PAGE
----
Fight­ing brown patch disease in lawns

The Standard Journal - - LIFESTYLE - By Ricky Ens­ley [email protected]

The beauty of a lawn can be quickly de­stroyed by brown patch (Rhi­zoc­to­nia species), a se­ri­ous fun­gal disease that can af­fect all Polk County lawn grasses. It can de­velop rapidly when tem­per­a­tures are warm (75 to 90 de­grees F) and hu­mid, es­pe­cially on cool-sea­son grasses; (Fes­cue and Rye­grass). It can also oc­cur on these grasses dur­ing warmer pe­ri­ods of the winter months. Warm-sea­son grasses (St. Au­gus­tine, Zoysia, Ber­muda, and Cen­tipede) most com­monly are af­fected by brown patch dur­ing the early spring and late fall.


Symp­toms of brown patch may vary greatly with the type of grass and soil con­di­tions. The disease usu­ally causes thinned patches of light brown grass that are roughly cir­cu­lar in shape. These ar­eas range in di­am­e­ter from a few inches to sev­eral feet. Of­ten the cen­ter of the patch will re­cover, re­sult­ing in a dough­nut-shaped pat­tern.

When disease con­di­tions are fa­vor­able, large ar­eas of the lawn may be uni­formly thinned and even­tu­ally killed with no cir­cu­lar patch be­ing ev­i­dent. Close in­spec­tion of cool-sea­son grass blades re­veals small, ir­reg­u­lar, tan leaf spots with dark brown bor­ders. In­fected warm-sea­son grasses rarely have leaf spots but in­stead have rot­ted leaf sheaths near the soil sur­face.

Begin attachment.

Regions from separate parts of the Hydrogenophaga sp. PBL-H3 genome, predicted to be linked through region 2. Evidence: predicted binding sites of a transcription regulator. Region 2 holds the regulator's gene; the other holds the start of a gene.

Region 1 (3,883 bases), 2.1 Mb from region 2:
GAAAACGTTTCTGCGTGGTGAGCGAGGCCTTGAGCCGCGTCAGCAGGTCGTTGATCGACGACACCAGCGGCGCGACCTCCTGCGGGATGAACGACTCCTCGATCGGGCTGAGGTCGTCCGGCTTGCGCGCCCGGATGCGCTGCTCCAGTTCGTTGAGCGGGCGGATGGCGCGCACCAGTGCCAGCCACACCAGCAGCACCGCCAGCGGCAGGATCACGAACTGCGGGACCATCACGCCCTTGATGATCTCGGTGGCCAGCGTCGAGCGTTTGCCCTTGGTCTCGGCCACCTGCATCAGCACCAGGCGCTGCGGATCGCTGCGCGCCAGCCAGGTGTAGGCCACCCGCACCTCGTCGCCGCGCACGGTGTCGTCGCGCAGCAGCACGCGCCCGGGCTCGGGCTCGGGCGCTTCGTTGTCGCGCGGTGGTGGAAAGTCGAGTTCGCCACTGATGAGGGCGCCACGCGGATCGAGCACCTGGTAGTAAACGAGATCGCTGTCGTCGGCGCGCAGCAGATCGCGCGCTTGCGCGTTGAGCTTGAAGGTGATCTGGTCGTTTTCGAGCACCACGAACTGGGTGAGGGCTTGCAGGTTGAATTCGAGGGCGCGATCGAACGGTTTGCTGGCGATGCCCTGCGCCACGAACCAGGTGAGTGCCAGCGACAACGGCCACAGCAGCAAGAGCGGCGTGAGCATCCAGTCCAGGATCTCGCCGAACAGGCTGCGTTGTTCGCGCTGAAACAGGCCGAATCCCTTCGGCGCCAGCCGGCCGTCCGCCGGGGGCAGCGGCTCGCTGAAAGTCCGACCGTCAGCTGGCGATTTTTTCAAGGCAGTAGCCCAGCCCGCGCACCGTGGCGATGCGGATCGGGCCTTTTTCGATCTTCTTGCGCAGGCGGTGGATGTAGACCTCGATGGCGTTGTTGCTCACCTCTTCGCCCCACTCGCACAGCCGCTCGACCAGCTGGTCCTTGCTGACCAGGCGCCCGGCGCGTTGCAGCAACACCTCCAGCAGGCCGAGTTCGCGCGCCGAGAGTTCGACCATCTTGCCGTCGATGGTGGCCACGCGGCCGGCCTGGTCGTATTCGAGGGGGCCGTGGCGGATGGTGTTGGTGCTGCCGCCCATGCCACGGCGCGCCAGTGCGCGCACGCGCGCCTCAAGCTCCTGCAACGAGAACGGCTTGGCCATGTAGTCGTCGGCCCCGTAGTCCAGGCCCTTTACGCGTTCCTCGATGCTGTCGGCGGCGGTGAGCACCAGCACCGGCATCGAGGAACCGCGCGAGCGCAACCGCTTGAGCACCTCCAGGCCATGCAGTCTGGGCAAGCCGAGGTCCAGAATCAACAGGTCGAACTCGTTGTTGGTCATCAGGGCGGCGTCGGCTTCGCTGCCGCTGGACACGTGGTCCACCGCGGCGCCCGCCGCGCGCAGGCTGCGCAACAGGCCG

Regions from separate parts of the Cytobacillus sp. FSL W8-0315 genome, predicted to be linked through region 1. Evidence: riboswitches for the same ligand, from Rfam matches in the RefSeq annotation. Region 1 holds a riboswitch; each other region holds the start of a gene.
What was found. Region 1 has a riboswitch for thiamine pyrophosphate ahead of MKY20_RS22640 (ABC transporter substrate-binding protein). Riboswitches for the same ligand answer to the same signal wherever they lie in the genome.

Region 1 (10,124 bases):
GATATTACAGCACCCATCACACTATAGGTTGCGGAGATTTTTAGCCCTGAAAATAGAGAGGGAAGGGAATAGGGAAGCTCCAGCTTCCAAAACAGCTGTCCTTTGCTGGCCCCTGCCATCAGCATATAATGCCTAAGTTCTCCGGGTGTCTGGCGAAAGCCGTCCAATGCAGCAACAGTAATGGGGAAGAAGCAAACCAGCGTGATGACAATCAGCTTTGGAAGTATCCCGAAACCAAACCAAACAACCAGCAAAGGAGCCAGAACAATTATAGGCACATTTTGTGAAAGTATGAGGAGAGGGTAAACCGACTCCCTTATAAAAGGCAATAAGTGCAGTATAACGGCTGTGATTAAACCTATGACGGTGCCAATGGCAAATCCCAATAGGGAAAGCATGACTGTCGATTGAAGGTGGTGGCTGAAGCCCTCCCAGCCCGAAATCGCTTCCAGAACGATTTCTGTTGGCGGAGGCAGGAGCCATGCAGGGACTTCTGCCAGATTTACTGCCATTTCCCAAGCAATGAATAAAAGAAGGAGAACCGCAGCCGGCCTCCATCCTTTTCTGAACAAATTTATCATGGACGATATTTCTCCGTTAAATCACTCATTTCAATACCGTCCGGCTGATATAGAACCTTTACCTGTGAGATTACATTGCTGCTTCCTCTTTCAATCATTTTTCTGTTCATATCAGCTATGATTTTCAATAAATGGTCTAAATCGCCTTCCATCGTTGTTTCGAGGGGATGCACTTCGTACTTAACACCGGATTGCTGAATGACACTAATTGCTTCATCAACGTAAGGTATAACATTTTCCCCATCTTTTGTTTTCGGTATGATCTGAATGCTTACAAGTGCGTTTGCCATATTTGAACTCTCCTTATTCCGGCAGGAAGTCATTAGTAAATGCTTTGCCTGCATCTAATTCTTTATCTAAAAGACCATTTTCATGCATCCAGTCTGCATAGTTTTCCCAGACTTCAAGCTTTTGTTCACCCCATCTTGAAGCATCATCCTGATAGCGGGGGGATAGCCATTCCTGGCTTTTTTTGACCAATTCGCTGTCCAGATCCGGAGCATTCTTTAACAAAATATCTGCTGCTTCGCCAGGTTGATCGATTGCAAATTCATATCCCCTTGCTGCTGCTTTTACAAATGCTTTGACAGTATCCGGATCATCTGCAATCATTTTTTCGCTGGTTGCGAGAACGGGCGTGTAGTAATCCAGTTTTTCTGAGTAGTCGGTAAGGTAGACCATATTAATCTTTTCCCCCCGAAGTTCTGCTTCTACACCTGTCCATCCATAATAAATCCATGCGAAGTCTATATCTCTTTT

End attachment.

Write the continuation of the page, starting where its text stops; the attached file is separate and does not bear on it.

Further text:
Grasses com­monly af­fected

All types of lawn grasses grown in Polk County can be af­fected by brown patch. There are no turf grass species en­tirely re­sis­tant to brown patch cur­rently avail­able. Brown patch is the most com­mon and im­por­tant disease of tall fes­cue in the South­east.

Pre­ven­tion and treat­ment

The best way to pre­vent brown patch in the home lawn is by fol­low­ing good lawn care prac­tices. This is much eas­ier and less expensive than the use of fungi­cides and can be very ef­fec­tive.

Avoid high rates of ni­tro­gen fer­til­izer on cool sea­son grasses in the late spring and sum­mer. Avoid high ni­tro­gen rates on warm sea­son grasses in mid to late fall. The brown patch fun­gus read­ily at­tacks the lush growth of grass which ni­tro­gen pro­motes.

Ir­ri­gate grass only when needed and to a depth of 4 to 6 inches. Wa­ter early in the morn­ing. This disease can spread fast when free mois­ture is present.

Avoid spread­ing the disease to other ar­eas. Re­move clip­pings if the weather is warm and moist to pre­vent spread to other ar­eas dur­ing mow­ing.

Keep lawns mowed on a reg­u­lar ba­sis to the proper height for the grass species you are grow­ing. Pre­vent ex­ces­sive thatch buildup.

Pro­vide good drainage for both sur­face and sub­sur­face ar­eas.

Fungi­cides can be dif­fi­cult to rely upon for con­trol­ling brown patch in the home lawn but reg­u­lar ap­pli­ca­tions can vastly im­prove ap­pear­ance. A good “rule of thumb” to fol­low on ei­ther cool or warm sea­son grasses is to ini­ti­ate fungi­cide sprays when night time low tem­per­a­tures reach 70 de­grees F.

Stop ap­pli­ca­tions when night time lows are fore­cast to be be­low 70 de­grees F for five con­sec­u­tive days. Typ­i­cally, ap­pli­ca­tions are made at seven to 14 day in­ter­vals.

Call Polk County Ex­ten­sion of­fice at 770-749-2142 for rec­om­mended fungi­cides.

Ricky Ens­ley

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